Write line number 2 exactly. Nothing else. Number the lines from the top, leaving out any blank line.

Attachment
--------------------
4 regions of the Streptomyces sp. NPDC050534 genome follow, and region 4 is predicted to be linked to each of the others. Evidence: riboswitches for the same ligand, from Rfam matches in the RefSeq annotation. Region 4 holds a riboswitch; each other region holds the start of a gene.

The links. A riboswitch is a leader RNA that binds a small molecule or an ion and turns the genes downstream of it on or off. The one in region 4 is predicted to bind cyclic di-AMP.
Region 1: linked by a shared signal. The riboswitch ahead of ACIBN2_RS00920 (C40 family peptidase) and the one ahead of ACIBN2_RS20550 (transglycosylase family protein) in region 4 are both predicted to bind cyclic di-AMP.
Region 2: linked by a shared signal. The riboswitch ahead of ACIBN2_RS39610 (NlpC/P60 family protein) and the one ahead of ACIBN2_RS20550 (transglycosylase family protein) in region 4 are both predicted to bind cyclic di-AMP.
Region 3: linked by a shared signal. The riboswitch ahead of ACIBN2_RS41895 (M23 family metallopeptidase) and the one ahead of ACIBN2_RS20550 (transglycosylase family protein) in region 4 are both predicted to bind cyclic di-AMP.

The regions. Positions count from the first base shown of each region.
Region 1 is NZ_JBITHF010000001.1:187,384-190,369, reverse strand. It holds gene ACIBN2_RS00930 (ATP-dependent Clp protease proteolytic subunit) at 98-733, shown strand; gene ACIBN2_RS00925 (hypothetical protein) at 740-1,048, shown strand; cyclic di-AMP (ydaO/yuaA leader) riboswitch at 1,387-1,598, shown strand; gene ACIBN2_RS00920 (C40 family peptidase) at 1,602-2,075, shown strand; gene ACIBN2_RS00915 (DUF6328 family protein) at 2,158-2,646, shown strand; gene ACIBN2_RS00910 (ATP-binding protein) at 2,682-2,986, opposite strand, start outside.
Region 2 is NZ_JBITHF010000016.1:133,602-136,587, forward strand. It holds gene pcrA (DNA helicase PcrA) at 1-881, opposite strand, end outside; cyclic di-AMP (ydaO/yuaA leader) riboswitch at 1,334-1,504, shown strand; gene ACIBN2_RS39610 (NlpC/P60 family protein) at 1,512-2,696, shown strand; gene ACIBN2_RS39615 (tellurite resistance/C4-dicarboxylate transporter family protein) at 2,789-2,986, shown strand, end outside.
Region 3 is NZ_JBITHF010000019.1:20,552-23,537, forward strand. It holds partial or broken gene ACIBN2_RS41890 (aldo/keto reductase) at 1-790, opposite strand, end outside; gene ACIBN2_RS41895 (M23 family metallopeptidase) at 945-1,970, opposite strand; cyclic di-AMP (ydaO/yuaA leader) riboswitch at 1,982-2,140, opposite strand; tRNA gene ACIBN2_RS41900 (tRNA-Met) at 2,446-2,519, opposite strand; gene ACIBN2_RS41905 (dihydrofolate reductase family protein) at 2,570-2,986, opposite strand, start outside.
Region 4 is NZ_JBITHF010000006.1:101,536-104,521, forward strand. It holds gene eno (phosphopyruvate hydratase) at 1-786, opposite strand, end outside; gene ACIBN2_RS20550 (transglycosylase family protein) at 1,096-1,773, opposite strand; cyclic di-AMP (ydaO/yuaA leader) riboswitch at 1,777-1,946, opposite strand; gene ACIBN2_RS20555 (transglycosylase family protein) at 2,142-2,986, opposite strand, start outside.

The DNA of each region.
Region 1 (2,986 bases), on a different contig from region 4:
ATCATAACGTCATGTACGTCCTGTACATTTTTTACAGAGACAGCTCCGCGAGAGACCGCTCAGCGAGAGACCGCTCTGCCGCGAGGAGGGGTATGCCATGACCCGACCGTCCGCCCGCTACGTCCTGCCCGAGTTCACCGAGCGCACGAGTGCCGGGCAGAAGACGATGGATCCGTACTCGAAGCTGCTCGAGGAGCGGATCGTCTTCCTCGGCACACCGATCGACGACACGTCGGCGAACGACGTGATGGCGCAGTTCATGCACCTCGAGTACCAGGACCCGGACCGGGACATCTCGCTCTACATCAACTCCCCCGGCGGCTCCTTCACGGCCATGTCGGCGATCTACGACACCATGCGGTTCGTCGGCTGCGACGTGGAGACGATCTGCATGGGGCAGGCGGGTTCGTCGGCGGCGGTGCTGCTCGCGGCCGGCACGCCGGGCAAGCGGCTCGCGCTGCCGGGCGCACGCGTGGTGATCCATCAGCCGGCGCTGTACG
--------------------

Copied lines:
The links. A riboswitch is a leader RNA that binds a small molecule or an ion and turns the genes downstream of it on or off. The one in region 4 is predicted to bind cyclic di-AMP.